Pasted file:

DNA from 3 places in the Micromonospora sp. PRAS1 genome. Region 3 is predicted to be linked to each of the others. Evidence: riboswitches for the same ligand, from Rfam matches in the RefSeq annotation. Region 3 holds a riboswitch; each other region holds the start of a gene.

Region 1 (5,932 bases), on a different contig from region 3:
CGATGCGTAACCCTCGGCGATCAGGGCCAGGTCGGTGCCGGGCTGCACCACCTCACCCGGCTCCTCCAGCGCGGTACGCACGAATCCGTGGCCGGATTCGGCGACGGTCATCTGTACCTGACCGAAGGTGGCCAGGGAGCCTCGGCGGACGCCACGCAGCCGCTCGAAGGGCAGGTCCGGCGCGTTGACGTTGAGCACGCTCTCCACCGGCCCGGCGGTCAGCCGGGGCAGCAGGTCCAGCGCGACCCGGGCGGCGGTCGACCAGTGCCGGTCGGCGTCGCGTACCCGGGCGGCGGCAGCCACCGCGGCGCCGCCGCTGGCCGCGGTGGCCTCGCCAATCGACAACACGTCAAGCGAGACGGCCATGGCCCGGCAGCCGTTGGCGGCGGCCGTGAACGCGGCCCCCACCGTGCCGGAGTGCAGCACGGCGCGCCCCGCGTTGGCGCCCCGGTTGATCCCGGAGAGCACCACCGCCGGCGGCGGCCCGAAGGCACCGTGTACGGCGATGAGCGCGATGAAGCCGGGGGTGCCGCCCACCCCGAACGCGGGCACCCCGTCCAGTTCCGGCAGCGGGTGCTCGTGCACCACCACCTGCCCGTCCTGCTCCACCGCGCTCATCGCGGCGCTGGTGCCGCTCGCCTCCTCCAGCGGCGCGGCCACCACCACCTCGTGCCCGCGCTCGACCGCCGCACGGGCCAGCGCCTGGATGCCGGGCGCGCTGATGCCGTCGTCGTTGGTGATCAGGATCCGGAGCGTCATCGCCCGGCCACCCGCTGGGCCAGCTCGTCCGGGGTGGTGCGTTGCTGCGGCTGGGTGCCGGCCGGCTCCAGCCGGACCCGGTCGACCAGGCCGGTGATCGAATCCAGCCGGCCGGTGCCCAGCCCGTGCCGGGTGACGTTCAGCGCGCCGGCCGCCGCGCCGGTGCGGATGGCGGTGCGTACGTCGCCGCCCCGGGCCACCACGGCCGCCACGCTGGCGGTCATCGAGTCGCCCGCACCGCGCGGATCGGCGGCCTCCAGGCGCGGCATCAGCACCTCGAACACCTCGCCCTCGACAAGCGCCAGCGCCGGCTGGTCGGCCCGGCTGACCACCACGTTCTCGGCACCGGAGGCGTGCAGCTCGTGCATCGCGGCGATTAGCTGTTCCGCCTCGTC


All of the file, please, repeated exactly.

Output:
DNA from 3 places in the Micromonospora sp. PRAS1 genome. Region 3 is predicted to be linked to each of the others. Evidence: riboswitches for the same ligand, from Rfam matches in the RefSeq annotation. Region 3 holds a riboswitch; each other region holds the start of a gene.

Region 1 (5,932 bases), on a different contig from region 3:
CGATGCGTAACCCTCGGCGATCAGGGCCAGGTCGGTGCCGGGCTGCACCACCTCACCCGGCTCCTCCAGCGCGGTACGCACGAATCCGTGGCCGGATTCGGCGACGGTCATCTGTACCTGACCGAAGGTGGCCAGGGAGCCTCGGCGGACGCCACGCAGCCGCTCGAAGGGCAGGTCCGGCGCGTTGACGTTGAGCACGCTCTCCACCGGCCCGGCGGTCAGCCGGGGCAGCAGGTCCAGCGCGACCCGGGCGGCGGTCGACCAGTGCCGGTCGGCGTCGCGTACCCGGGCGGCGGCAGCCACCGCGGCGCCGCCGCTGGCCGCGGTGGCCTCGCCAATCGACAACACGTCAAGCGAGACGGCCATGGCCCGGCAGCCGTTGGCGGCGGCCGTGAACGCGGCCCCCACCGTGCCGGAGTGCAGCACGGCGCGCCCCGCGTTGGCGCCCCGGTTGATCCCGGAGAGCACCACCGCCGGCGGCGGCCCGAAGGCACCGTGTACGGCGATGAGCGCGATGAAGCCGGGGGTGCCGCCCACCCCGAACGCGGGCACCCCGTCCAGTTCCGGCAGCGGGTGCTCGTGCACCACCACCTGCCCGTCCTGCTCCACCGCGCTCATCGCGGCGCTGGTGCCGCTCGCCTCCTCCAGCGGCGCGGCCACCACCACCTCGTGCCCGCGCTCGACCGCCGCACGGGCCAGCGCCTGGATGCCGGGCGCGCTGATGCCGTCGTCGTTGGTGATCAGGATCCGGAGCGTCATCGCCCGGCCACCCGCTGGGCCAGCTCGTCCGGGGTGGTGCGTTGCTGCGGCTGGGTGCCGGCCGGCTCCAGCCGGACCCGGTCGACCAGGCCGGTGATCGAATCCAGCCGGCCGGTGCCCAGCCCGTGCCGGGTGACGTTCAGCGCGCCGGCCGCCGCGCCGGTGCGGATGGCGGTGCGTACGTCGCCGCCCCGGGCCACCACGGCCGCCACGCTGGCGGTCATCGAGTCGCCCGCACCGCGCGGATCGGCGGCCTCCAGGCGCGGCATCAGCACCTCGAACACCTCGCCCTCGACAAGCGCCAGCGCCGGCTGGTCGGCCCGGCTGACCACCACGTTCTCGGCACCGGAGGCGTGCAGCTCGTGCATCGCGGCGATTAGCTGTTCCGCCTCGTC